A garden is the best alternative therapy.

I got up early and measured the boards to make two  more raised beds.  I didn’t want to wake anyone at 8 AM with the sound of a circular saw, so I decided to wait to cut the boards down.  For the 3′ x 6′ bed, I used two eight-foot sections of 2″ x 12″ untreated wood, which I marked to cut each at six foot.  Then I used three leftover eight-foot sections of 2″ x 4″, cut down to six sections 3′ 4″ each.  The 2×4’s will be stacked three-high on each side to complete the frame of the bed.  The other bed is 3′ x 3′ square, so I used two more sections of eight-foot 2″ x 12″ wood, cut into four sections 3′ each.  After everyone was up and about, I turned on the saw and cut all the sections.  Then I used a box of galvanized 2 3/4″ nails and nailed all of the sides together.  After finishing the frame, I installed a steel corner brace on every inside corner, top and bottom, for reinforcement.  The boxes are huge, now that they are complete!

I had already planned the layout of the garden, as drawn below.  The larger bed will house three different types of lettuce, parsley, two types of carrots and spinach.  The smaller box will be used exclusively for producing broccoli.

sketch of garden plan

sketch of garden plan

Now that I’ve got the frames built, I need to take them to the backyard and start digging.   Unfortunately, it’s now 11AM and the temperature is already nearing 85 degrees.  The area I’ll be putting the bed down on will start getting shady after 2 – 3 PM, so I’ll wait until then to dig up the sod and install the beds.   I picked this spot for precisely this reason.  It receives the most protection from the late afternoon sun.  Plus, it is the same side of the house as the herb garden, which did well very well this summer despite the heat.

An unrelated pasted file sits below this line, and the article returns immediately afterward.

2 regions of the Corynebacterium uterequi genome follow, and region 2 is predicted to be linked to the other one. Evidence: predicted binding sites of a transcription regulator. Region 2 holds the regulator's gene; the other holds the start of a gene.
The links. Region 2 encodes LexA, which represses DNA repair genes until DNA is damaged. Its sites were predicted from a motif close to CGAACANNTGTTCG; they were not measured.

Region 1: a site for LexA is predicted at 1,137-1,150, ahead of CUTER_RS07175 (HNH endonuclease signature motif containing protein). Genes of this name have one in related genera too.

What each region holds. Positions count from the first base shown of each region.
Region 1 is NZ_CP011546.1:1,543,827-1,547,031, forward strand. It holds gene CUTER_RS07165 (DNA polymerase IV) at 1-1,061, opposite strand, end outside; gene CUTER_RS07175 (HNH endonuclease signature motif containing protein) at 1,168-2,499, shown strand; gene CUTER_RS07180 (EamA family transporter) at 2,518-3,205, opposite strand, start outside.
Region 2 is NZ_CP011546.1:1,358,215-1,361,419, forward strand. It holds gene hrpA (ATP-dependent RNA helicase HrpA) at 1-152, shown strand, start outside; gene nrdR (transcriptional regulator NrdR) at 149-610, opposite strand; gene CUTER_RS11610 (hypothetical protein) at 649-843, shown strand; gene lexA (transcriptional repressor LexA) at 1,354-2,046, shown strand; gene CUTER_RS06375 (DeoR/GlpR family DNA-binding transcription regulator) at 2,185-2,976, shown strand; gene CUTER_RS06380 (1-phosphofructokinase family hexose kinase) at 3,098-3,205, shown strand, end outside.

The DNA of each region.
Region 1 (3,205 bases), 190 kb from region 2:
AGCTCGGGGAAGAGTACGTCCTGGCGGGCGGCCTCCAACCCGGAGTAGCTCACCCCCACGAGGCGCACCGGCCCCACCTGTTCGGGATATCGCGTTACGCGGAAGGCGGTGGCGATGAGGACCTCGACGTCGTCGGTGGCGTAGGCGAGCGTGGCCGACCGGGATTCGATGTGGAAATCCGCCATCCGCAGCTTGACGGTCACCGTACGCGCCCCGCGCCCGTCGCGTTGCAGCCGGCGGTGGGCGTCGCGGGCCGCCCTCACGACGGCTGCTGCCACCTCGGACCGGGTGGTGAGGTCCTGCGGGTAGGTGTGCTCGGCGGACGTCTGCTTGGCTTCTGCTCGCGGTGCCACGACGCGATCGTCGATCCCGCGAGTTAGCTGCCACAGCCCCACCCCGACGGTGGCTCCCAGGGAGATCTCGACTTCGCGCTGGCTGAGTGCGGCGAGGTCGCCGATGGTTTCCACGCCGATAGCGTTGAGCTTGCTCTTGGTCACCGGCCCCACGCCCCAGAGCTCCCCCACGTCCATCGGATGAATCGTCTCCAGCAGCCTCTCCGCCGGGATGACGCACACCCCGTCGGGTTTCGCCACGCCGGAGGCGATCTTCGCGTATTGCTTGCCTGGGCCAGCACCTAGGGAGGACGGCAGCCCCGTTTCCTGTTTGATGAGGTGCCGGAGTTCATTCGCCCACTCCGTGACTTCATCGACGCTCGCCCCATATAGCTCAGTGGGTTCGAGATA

While I was waiting for everyone to get up this morning, I decided I needed to do something with an empty corner of the yard, which receives sun from 1 – 6PM.   I want to eventually plant some flowers and possibly put in a birdbath, but for now I thought I would do something with all of the mint cuttings I have.  So, I planted at least twelve spearmint cuttings along with three transplants.    Some of them were just 2-3 inch sections of stem that had grown water roots, and I simply buried them entirely under an inch of dirt.  They should root and push right up.   If all goes well, those plants will take over that corner of the yard.

a small corner of the yard, soon to be a jungle of mint

a small corner of the yard, soon to be a jungle of mint

I also re-potted some kalanchoe blossfeldiana cuttings I’ve had growing for awhile.  Kalanchoes are considered succulents, but they produce some beautiful clusters of pink flowers (our are pink).  They generally bloom in the spring and fall, and once they get blooming, they really put on a show.   I have a total of six cuttings that are well-established in potting mix, so I re-potted them in two different pots in groups of three.   I have another three cuttings I’ll be able to re-pot hopefully next week – one of them I still have to harden off because it’s still sitting on my kitchen window sill.

six repotted kalanchoe clones

six repotted kalanchoe clones

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